Are Your Annual Fund Solicitations Actually Donor Centric?

Words are a powerful tool. We are taught from a young age to respect the power of our words and the impact they might have on others.

Our words especially make a difference when it comes to fundraising.

Our industry talks about being donor centric in the words we use to engage and solicit our constituents. Sometimes, though, we fall short in achieving that ideal. Most of us stick to the same tried-and-true language without critically reflecting on its meaning, its effect on our constituents, and its effect on our bottom line.

Let’s take a look at three of the most common words and phrases that we use as a community, then assess other options that could better reflect our intentions.

1. “Need” → “Opportunity”

“Area of greatest need.” “We need your support.” “Your gift fills the need for…”

As fundraisers, especially in education, we often tell our constituents what we need. And more importantly, we tell them that we need something (gifts, volunteers, time, etc.).

The reality is that our institutions are not needy. Refugees from war-torn countries are needy. Your community’s homeless are needy. But our institutions are not. There are many ways to make your institution better, more effective, and more attractive to potential students—but they aren’t needs.

Instead of using the word “need,” consider using the word “opportunity.” An area of greatest need becomes the area of greatest opportunity. Rather than telling our constituents that we need their support, perhaps we can describe the various opportunities available for their investment.

This small tweak in language will help empower your donors to propel you forward, not simply help you stay afloat.

2. “Gifts” and “Donations” “Investment”

In the millions of email and direct mail solicitations that go out each year, the most common refrain is to ask for someone’s gift or donation. And you know what? For the most part, this seems to work.

Looking at industry-wide renewal rates, however, it seems that most institutions and organizations struggle to renew their donors from year to year. A recent AFP report found that the average donor renewal rate is only 46 percent.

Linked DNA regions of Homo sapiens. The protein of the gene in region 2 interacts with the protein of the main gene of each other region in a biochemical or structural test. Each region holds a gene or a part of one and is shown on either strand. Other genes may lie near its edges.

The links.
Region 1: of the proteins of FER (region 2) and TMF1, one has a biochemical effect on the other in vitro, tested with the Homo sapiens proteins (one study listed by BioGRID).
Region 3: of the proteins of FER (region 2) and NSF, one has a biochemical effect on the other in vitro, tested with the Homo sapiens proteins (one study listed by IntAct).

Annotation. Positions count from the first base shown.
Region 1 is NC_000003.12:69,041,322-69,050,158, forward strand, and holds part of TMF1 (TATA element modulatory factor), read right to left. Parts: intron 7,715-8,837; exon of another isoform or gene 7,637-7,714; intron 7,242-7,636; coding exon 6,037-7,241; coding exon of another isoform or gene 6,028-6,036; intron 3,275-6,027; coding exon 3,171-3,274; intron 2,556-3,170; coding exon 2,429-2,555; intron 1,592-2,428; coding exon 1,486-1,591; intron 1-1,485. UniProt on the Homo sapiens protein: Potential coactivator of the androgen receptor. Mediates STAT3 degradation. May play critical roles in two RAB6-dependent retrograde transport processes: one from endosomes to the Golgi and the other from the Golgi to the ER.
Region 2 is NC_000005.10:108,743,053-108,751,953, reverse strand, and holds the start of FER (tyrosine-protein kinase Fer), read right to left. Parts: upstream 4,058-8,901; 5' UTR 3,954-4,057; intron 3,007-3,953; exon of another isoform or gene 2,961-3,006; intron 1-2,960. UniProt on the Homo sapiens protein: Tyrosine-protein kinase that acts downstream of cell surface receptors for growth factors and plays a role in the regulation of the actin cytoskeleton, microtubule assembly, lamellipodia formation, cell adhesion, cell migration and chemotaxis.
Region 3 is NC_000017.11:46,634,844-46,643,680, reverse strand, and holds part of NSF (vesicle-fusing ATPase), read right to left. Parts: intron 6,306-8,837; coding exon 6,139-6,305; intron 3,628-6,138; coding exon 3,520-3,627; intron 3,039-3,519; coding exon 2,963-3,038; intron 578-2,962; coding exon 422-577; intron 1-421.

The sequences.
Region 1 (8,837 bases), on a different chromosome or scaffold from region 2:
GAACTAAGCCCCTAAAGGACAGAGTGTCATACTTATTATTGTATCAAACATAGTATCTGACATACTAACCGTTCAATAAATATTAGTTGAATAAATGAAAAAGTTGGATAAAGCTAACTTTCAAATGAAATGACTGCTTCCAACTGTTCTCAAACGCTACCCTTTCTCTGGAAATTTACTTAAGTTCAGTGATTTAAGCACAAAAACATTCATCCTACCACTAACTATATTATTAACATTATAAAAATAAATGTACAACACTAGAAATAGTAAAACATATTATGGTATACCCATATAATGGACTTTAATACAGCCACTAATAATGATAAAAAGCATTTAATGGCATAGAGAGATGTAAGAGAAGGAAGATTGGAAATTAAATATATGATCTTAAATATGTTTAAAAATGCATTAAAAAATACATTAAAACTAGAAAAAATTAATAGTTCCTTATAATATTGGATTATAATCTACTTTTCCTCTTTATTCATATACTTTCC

High amounts of time, effort, and resources go into creating and running consecutive giving societies. But are we stunting that progress by using the words “gift” and “donation” to describe the commitments of our constituents?

In truth, our institutions don’t actually want gifts and donations. Those terms imply one-time occurrences with no future commitment or engagement. You make a gift and you move on.

What we really want is the continued support of our constituents.

When donors invest in our institution, they feel connected to the end results. The successes or failures of our students, staff, and faculty come back to their involvement. Donors who feel like they’ve made an investment will stay involved to ensure that their contributions make a positive difference.

So instead of asking for a donor’s year-end gift, try asking for their continued investment at the end of the calendar year. Remind them that this place is their own and that they can help guide its direction and success. Use your language to help create long-term relationships between your institution and its constituents.

3. “You” “We”

Most of the articles about fundraising language advise fundraisers that we can’t use the word “you” enough. It’s generally agreed upon that “you” is donor-centric and makes constituents feel like they are a part of the solution.

On the other hand, the word “you” also implies that the donor is in this alone. “You” does not speak to the collaborative efforts of a group.

As an industry, we should always strive to create partnerships between our institutions and our donors. This is not to say that we shouldn’t use “you” at all—but don’t forget to include “we” in your messaging.

It takes the collective “we” to achieve what we do. Remind your constituents of that every chance you get.

When it comes to fundraising, our words absolutely make a difference. The smallest details can often make the biggest impact. I encourage you to be intentional about your word choices as you craft your next appeal or solicitation.

Learn how the annual giving team at Oklahoma State University is better personalizing their asks this year.

Josh Foladare is the senior director of alumni relations and annual giving at St. John Fisher College and formerly the director of annual giving at Hobart and William Smith Colleges. When he is not helping raise money to make the colleges great, you can find him brainstorming new ways to explain what he does at work to his friends and playing with his two rescue dogs. Connect with him on LinkedIn.

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